Brave New Worlds

Fourteen years ago, we only knew of one solar system in the universe — our own. Since then, scientists have discovered about a hundred planets orbiting other stars.

Steve Vogt: The one thing I know, that we will know before I die, is how unique our solar system is. Are we an oddball or are we commonplace?

That’s Steve Vogt, an astronomer and member of the California and Carnegie Planet Search, based in Santa Cruz. Their team has discovered over half of the known extrasolar planets by looking for stars that wobble in response to their planets’ gravity Since they never actually see the planets they discover, astronomers can’t say much about their size and composition.

But if astronomers could see a star become dimmer as a planet goes across its face, they might be able to say whether it’s rocky like Earth or gaseous like Jupiter. So far, only one planet has been seen passing directly between us and its star. Dr. Vogt’s team caught such a passage in 1999.

Steve Vogt: It’s a wonderful feeling, very exciting. And that was, sort of like, the first and only transiting planet out of some two thousand stars that we’ve looked at now for planets, and that’s about what we expected . . . And we’re looking hard to find another one . . . Maybe one of these days we’ll get lucky.

Excerpts from Interview with Dr. Vogt:

“The one thing I know, that we will know before I die, is how, how unique our solar system is. Is our kind of solar system with the big gas giants like Jupiter, Saturn, Neptune, and Uranus in the wide swinging orbits, and the earths, and the mars, . . . in the closer orbits, is that a common or an anonymous occurrence And so we’d like to have a good idea of what fraction of stars like our sun make the kind of solar system that we live in; are we an odd ball or are we common place and that’ll give us a really good idea then of how likely that we’ll find earths in habitable zones around other stars.”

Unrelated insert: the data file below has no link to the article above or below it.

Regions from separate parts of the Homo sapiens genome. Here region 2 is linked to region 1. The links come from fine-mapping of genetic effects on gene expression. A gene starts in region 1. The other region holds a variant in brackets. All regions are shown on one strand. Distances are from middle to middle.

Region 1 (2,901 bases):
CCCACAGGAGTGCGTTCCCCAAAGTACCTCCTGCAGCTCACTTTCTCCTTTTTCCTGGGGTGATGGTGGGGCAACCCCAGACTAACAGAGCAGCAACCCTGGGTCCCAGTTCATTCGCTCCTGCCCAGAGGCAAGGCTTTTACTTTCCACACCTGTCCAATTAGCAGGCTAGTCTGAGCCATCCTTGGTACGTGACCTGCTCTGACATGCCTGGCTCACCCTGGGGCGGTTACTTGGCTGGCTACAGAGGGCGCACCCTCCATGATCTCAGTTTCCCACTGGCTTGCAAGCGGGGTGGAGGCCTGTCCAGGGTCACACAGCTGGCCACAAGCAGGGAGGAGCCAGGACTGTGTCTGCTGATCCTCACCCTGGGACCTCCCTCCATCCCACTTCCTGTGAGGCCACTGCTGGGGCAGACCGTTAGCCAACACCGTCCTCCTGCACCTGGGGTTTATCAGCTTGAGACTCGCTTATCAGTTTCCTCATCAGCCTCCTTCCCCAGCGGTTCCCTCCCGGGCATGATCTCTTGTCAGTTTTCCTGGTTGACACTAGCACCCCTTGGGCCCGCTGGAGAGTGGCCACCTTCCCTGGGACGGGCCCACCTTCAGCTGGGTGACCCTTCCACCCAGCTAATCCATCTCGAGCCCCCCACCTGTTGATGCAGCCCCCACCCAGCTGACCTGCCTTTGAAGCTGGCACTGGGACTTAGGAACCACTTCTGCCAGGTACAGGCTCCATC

“It was a wonderful feeling, very exciting. And that was, sort of like, the first and only planet out of some two thousand stars that we’ve looked at now for, for, planets, and that’s about what we expected . . . we’re looking hard to find another one . . .  Maybe one of these days we’ll get lucky.”

[Author’s Comments: From what I’ve gathered this field is undergoing two different general trends. One is the perfection of existing technology to learn more about smaller planets. The other is the sprouting of a whole bunch of new methods for finding planets. Finding solar systems like our own seems like a matter of time rather than feasibility. One potential method that I was interested in was using other stars as gravitational lens to find planets. It hasn’t panned out yet. Dr. Vogt also thought that we might see a picture of an earthlike planet before he dies … if NASA’s projects do their job and astronomers find likely candidates.]

“We’re able to easily detect Jupiter class, or even Saturn planets now, but we’d like to be able to push down routinely to get to things that are even a lot smaller than that, to things that are 10-15 times the size of the Earth – things that are starting to look like big rocks rather than big gasbags.”

“Planets are now just popping out the woodwork left and right, and its sort of like, well it’s no big deal, everybody can find planets. It took decades, man decades, of effort to develop the techniques to do this.”

“One is to keep the radial velocity database going for the next 5-10 years so that we can find planets that are in orbits like our Jupiter, that are in orbits that are 5 times as big as the earth’s orbit that have 11-12 year periods, because those are places where we’ll find solar systems like our own, those are places where we’ll find earthlike planets in a habitable zone. An earthlike planet that could have oceans, and water, and life . . . that will take four to five years, and we already have candidates that we know to be true Jupiters and its just a matter of time . . . ”

“”In certain circumstances you happen to be in the plane of the orbit and when your near to the plane of the orbit, as the planet comes around in front of the star, it actually crosses the disk of the star, we call that a transit, and you can actually see the planet cross the disk of the star, we can’t resolve the star, so there’s really nothing we can see like to image, but we can see a drop in the brightness of the starlight for a few hours as the planet moves across the disk of the star and then across to the other side.”

“So far we have one planet that we’ve discovered transiting. We’ve got a number of candidates but none of them have panned out so far.”

What you have in your mind?